"Lots of people sing about being in love and being happy, or they write about having a broken heart and being inconsolable," Madonna says. "But nobody writes about having a broken heart and being hopeful and triumphant afterward. That was my challenge. I didn't want to be a victim."

27. The king and queen of pop attend the Oscars together

<em>March 25, 1991</em>  Remember that time the two biggest pop stars on the planet dated? It's easy to forget since it only lasted one week. But it hit mass-chaos status when the Madonna brought Michael Jackson as her date to the Oscars, where she performed that year's Best Original Song honoree, "Sooner or Later."
March 25, 1991 Remember that time the two biggest pop stars on the planet dated? It's easy to forget since it only lasted one week. But it hit mass-chaos status when the Madonna brought Michael Jackson as her date to the Oscars, where she performed that year's Best Original Song honoree, "Sooner or Later."

26. Malawi adoption

<em>2006</em>  Madonna's adoption of Malawian infant David Banda Mwale doesn't seem like a likely entry for a list of controversial moments, but naturally even it came with a contentious flavor. The singer attracted backlash from the country's government when her request to adopt David resulted in a waiving of Malawi's ruling not to allow foreign adoptions. Madonna has since adopted a second Malawian child, Chifundo James, whose name was changed to Mercy.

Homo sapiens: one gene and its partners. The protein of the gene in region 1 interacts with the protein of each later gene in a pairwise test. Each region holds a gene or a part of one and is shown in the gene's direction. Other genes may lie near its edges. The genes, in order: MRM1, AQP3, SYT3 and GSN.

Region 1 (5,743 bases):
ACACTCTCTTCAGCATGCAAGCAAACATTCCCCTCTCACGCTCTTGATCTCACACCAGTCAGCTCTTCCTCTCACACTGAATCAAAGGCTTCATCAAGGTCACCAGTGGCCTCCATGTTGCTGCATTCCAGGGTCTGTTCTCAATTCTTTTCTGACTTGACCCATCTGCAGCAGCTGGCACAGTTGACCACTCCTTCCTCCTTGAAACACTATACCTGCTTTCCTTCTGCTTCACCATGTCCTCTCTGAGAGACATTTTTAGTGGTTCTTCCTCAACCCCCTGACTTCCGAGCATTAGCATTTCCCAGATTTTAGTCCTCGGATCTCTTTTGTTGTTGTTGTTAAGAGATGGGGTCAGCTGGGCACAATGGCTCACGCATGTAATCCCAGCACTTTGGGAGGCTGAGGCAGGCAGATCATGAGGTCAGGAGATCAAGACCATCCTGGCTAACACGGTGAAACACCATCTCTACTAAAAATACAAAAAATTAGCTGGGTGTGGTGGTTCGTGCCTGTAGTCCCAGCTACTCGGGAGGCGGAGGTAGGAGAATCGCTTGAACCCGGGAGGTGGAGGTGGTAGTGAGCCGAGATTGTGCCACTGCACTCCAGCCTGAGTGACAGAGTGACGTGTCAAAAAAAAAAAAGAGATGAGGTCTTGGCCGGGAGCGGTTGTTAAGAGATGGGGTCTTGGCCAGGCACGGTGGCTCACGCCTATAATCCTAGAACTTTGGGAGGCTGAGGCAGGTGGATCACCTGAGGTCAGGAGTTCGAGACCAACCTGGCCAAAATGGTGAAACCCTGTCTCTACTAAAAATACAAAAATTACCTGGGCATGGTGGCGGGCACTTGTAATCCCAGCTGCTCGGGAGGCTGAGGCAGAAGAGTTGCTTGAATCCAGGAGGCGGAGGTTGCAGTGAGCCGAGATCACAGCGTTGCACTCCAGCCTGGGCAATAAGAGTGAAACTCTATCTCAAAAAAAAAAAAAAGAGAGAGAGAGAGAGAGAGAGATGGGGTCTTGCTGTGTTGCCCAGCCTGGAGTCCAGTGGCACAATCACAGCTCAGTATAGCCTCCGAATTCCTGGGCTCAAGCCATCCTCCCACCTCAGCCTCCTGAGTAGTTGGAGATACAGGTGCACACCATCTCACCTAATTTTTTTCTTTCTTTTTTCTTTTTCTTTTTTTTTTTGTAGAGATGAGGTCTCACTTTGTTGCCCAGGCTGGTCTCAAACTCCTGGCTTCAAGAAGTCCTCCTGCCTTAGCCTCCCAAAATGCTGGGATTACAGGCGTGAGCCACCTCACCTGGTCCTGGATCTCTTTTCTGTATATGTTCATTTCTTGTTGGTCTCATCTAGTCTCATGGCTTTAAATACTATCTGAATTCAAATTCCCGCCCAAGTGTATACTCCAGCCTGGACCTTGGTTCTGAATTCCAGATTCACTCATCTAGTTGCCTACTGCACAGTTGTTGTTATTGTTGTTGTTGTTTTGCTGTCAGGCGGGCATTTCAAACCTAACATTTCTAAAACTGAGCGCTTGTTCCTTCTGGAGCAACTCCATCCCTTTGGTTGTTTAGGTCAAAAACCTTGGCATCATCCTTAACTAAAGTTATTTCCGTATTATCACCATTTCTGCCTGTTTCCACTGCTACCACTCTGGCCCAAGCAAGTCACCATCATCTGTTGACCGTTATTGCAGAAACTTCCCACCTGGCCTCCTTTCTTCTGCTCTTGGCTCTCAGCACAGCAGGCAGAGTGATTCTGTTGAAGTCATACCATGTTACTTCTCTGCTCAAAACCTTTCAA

2006 Madonna's adoption of Malawian infant David Banda Mwale doesn't seem like a likely entry for a list of controversial moments, but naturally even it came with a contentious flavor. The singer attracted backlash from the country's government when her request to adopt David resulted in a waiving of Malawi's ruling not to allow foreign adoptions. Madonna has since adopted a second Malawian child, Chifundo James, whose name was changed to Mercy.

24. "American Life" video takes it down a notch

<em>April 1, 2003</em>  In an unprecedented move for an artist who built her legacy around refusing to censor herself, Madonna changed her tune by choosing to tame down her <a href="http://www.youtube.com/watch?v=LYduJw5LyFM" target="_blank">"American Life"</a> video so it would center less on war and violence amid the country's international volatility.
April 1, 2003 In an unprecedented move for an artist who built her legacy around refusing to censor herself, Madonna changed her tune by choosing to tame down her "American Life" video so it would center less on war and violence amid the country's international volatility.

23. "Erotica" album

<em>Oct. 25, 1994</em>  Madonna's alter ego, Mistress Dita, was in full swing on the "Erotica" album, a sexually charged ode to genital liberation. In addition to the title single, whose video was banned from networks, "Deeper and Deeper," "Fever" and "Bye Bye Baby" were all provocative pop hits. The singer's next album, 1994's "Bedtime Stories," continued her sexual track.
Oct. 25, 1994 Madonna's alter ego, Mistress Dita, was in full swing on the "Erotica" album, a sexually charged ode to genital liberation. In addition to the title single, whose video was banned from networks, "Deeper and Deeper," "Fever" and "Bye Bye Baby" were all provocative pop hits. The singer's next album, 1994's "Bedtime Stories," continued her sexual track.